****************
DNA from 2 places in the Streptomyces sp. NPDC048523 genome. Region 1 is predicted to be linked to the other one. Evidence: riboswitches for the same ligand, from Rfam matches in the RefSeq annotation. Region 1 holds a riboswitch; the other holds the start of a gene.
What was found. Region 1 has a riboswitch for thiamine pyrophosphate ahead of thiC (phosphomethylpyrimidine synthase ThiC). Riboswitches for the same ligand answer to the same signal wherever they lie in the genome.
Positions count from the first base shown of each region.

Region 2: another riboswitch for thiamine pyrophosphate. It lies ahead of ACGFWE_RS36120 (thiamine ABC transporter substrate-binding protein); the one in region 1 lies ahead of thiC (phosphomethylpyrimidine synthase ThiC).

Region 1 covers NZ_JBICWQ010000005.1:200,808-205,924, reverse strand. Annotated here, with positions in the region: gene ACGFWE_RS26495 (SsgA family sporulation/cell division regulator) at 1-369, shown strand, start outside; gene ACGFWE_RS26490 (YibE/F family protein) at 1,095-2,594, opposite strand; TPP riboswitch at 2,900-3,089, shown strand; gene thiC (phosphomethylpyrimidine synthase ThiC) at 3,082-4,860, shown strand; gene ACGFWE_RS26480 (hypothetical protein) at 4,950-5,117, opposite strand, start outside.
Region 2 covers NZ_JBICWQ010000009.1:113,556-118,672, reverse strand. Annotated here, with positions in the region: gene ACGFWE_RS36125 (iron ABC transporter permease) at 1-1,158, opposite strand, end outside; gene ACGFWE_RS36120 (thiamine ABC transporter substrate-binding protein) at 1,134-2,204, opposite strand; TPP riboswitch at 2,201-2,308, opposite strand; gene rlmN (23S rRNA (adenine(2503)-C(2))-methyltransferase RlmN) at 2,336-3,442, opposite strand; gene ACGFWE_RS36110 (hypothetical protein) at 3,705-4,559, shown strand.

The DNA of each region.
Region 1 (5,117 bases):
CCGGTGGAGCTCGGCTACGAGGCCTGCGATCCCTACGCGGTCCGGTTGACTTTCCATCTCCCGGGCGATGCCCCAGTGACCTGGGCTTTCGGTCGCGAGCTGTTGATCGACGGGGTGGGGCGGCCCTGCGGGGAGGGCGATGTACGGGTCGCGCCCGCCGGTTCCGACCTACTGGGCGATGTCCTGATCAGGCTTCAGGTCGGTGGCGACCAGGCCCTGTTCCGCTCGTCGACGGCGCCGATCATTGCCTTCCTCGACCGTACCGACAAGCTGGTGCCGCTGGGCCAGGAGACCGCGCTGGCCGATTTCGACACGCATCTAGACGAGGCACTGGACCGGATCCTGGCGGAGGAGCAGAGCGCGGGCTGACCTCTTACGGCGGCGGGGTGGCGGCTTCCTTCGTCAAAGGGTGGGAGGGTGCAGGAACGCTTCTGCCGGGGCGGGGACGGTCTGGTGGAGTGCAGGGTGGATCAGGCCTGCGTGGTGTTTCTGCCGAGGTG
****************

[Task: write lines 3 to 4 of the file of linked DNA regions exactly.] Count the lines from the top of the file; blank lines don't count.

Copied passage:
Positions count from the first base shown of each region.

Region 2: another riboswitch for thiamine pyrophosphate. It lies ahead of ACGFWE_RS36120 (thiamine ABC transporter substrate-binding protein); the one in region 1 lies ahead of thiC (phosphomethylpyrimidine synthase ThiC).